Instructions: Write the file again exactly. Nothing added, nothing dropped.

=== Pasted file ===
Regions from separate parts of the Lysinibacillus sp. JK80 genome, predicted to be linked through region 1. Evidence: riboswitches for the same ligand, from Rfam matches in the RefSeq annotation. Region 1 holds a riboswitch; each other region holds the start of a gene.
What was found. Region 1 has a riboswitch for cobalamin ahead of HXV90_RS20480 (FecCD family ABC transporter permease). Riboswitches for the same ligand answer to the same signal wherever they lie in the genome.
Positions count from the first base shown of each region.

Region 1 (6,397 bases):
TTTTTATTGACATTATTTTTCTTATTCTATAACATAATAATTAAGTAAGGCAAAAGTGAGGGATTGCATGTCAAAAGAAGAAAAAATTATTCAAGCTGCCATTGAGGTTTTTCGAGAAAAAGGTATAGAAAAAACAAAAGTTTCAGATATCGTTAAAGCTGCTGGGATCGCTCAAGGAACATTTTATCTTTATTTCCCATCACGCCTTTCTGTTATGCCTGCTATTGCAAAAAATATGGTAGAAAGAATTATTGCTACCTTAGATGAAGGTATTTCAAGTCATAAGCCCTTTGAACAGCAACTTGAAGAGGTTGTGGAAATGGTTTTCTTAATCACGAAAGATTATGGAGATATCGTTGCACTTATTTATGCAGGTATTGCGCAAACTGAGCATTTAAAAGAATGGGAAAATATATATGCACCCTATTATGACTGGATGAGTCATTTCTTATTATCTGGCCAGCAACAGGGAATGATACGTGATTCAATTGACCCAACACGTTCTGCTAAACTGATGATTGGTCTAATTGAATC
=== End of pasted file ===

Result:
Regions from separate parts of the Lysinibacillus sp. JK80 genome, predicted to be linked through region 1. Evidence: riboswitches for the same ligand, from Rfam matches in the RefSeq annotation. Region 1 holds a riboswitch; each other region holds the start of a gene.
What was found. Region 1 has a riboswitch for cobalamin ahead of HXV90_RS20480 (FecCD family ABC transporter permease). Riboswitches for the same ligand answer to the same signal wherever they lie in the genome.
Positions count from the first base shown of each region.

Region 1 (6,397 bases):
TTTTTATTGACATTATTTTTCTTATTCTATAACATAATAATTAAGTAAGGCAAAAGTGAGGGATTGCATGTCAAAAGAAGAAAAAATTATTCAAGCTGCCATTGAGGTTTTTCGAGAAAAAGGTATAGAAAAAACAAAAGTTTCAGATATCGTTAAAGCTGCTGGGATCGCTCAAGGAACATTTTATCTTTATTTCCCATCACGCCTTTCTGTTATGCCTGCTATTGCAAAAAATATGGTAGAAAGAATTATTGCTACCTTAGATGAAGGTATTTCAAGTCATAAGCCCTTTGAACAGCAACTTGAAGAGGTTGTGGAAATGGTTTTCTTAATCACGAAAGATTATGGAGATATCGTTGCACTTATTTATGCAGGTATTGCGCAAACTGAGCATTTAAAAGAATGGGAAAATATATATGCACCCTATTATGACTGGATGAGTCATTTCTTATTATCTGGCCAGCAACAGGGAATGATACGTGATTCAATTGACCCAACACGTTCTGCTAAACTGATGATTGGTCTAATTGAATC